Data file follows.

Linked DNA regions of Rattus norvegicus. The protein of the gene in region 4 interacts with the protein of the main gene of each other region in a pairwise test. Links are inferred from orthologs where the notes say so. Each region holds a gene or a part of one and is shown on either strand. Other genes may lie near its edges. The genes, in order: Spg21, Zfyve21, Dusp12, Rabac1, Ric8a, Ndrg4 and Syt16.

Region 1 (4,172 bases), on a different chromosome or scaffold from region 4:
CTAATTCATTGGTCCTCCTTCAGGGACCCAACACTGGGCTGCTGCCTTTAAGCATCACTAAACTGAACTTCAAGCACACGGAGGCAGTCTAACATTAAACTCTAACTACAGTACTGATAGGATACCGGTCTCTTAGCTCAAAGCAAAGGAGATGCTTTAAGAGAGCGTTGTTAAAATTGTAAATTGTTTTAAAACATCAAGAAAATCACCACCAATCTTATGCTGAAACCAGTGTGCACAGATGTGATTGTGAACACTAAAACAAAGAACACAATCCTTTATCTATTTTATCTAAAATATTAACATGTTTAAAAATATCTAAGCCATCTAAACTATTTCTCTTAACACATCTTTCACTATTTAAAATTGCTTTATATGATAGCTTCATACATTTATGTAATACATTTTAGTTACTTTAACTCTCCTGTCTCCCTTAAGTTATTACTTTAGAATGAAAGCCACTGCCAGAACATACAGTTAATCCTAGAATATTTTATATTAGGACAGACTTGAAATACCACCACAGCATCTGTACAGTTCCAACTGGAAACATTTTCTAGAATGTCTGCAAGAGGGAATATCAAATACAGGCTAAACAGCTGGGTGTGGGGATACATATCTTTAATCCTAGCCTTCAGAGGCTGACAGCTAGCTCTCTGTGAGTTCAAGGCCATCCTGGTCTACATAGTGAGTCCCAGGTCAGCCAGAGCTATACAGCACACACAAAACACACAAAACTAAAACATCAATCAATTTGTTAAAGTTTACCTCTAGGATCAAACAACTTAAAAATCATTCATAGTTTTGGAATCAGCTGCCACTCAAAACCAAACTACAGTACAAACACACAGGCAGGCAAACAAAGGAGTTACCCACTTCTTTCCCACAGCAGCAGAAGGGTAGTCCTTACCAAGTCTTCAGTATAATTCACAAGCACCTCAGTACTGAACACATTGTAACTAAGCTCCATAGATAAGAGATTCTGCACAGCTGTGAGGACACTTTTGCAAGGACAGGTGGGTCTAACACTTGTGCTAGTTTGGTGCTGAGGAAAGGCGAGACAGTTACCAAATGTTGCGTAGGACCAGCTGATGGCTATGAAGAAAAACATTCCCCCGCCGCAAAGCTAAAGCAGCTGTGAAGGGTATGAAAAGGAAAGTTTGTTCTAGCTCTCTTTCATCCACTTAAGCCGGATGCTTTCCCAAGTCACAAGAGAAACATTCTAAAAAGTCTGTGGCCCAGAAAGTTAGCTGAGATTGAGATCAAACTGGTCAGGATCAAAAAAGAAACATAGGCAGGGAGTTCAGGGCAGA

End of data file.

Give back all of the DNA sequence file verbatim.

Linked DNA regions of Rattus norvegicus. The protein of the gene in region 4 interacts with the protein of the main gene of each other region in a pairwise test. Links are inferred from orthologs where the notes say so. Each region holds a gene or a part of one and is shown on either strand. Other genes may lie near its edges. The genes, in order: Spg21, Zfyve21, Dusp12, Rabac1, Ric8a, Ndrg4 and Syt16.

Region 1 (4,172 bases), on a different chromosome or scaffold from region 4:
CTAATTCATTGGTCCTCCTTCAGGGACCCAACACTGGGCTGCTGCCTTTAAGCATCACTAAACTGAACTTCAAGCACACGGAGGCAGTCTAACATTAAACTCTAACTACAGTACTGATAGGATACCGGTCTCTTAGCTCAAAGCAAAGGAGATGCTTTAAGAGAGCGTTGTTAAAATTGTAAATTGTTTTAAAACATCAAGAAAATCACCACCAATCTTATGCTGAAACCAGTGTGCACAGATGTGATTGTGAACACTAAAACAAAGAACACAATCCTTTATCTATTTTATCTAAAATATTAACATGTTTAAAAATATCTAAGCCATCTAAACTATTTCTCTTAACACATCTTTCACTATTTAAAATTGCTTTATATGATAGCTTCATACATTTATGTAATACATTTTAGTTACTTTAACTCTCCTGTCTCCCTTAAGTTATTACTTTAGAATGAAAGCCACTGCCAGAACATACAGTTAATCCTAGAATATTTTATATTAGGACAGACTTGAAATACCACCACAGCATCTGTACAGTTCCAACTGGAAACATTTTCTAGAATGTCTGCAAGAGGGAATATCAAATACAGGCTAAACAGCTGGGTGTGGGGATACATATCTTTAATCCTAGCCTTCAGAGGCTGACAGCTAGCTCTCTGTGAGTTCAAGGCCATCCTGGTCTACATAGTGAGTCCCAGGTCAGCCAGAGCTATACAGCACACACAAAACACACAAAACTAAAACATCAATCAATTTGTTAAAGTTTACCTCTAGGATCAAACAACTTAAAAATCATTCATAGTTTTGGAATCAGCTGCCACTCAAAACCAAACTACAGTACAAACACACAGGCAGGCAAACAAAGGAGTTACCCACTTCTTTCCCACAGCAGCAGAAGGGTAGTCCTTACCAAGTCTTCAGTATAATTCACAAGCACCTCAGTACTGAACACATTGTAACTAAGCTCCATAGATAAGAGATTCTGCACAGCTGTGAGGACACTTTTGCAAGGACAGGTGGGTCTAACACTTGTGCTAGTTTGGTGCTGAGGAAAGGCGAGACAGTTACCAAATGTTGCGTAGGACCAGCTGATGGCTATGAAGAAAAACATTCCCCCGCCGCAAAGCTAAAGCAGCTGTGAAGGGTATGAAAAGGAAAGTTTGTTCTAGCTCTCTTTCATCCACTTAAGCCGGATGCTTTCCCAAGTCACAAGAGAAACATTCTAAAAAGTCTGTGGCCCAGAAAGTTAGCTGAGATTGAGATCAAACTGGTCAGGATCAAAAAAGAAACATAGGCAGGGAGTTCAGGGCAGA